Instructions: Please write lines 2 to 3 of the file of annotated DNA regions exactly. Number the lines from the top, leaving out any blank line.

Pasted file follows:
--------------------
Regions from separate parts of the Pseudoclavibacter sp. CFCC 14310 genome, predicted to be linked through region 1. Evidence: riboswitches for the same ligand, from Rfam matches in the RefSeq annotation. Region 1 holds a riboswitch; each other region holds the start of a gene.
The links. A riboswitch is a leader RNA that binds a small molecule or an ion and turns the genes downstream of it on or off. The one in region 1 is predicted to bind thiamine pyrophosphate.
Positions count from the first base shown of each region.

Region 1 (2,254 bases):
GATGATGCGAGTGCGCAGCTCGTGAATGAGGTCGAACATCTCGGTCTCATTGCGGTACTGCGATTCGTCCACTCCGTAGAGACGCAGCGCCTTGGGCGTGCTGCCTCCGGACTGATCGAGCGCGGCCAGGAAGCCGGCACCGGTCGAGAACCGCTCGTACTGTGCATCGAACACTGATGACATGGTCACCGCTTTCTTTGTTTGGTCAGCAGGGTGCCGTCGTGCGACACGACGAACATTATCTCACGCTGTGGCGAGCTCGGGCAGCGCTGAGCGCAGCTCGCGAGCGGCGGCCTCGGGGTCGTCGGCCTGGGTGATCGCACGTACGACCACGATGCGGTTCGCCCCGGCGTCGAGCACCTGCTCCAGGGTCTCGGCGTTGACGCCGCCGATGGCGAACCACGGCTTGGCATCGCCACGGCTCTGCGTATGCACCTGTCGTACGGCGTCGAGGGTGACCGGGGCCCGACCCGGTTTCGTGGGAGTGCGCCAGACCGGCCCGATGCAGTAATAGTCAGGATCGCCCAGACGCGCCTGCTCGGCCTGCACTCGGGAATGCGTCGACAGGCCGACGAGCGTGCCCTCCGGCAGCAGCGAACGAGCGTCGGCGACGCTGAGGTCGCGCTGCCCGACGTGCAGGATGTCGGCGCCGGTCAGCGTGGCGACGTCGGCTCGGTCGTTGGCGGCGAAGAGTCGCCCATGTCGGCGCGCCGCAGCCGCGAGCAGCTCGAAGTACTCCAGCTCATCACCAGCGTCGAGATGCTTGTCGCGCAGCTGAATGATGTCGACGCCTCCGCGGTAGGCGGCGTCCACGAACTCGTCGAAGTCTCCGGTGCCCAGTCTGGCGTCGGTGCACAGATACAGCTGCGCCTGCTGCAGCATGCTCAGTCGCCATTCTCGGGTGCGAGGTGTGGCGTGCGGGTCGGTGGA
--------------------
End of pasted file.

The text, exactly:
The links. A riboswitch is a leader RNA that binds a small molecule or an ion and turns the genes downstream of it on or off. The one in region 1 is predicted to bind thiamine pyrophosphate.
Positions count from the first base shown of each region.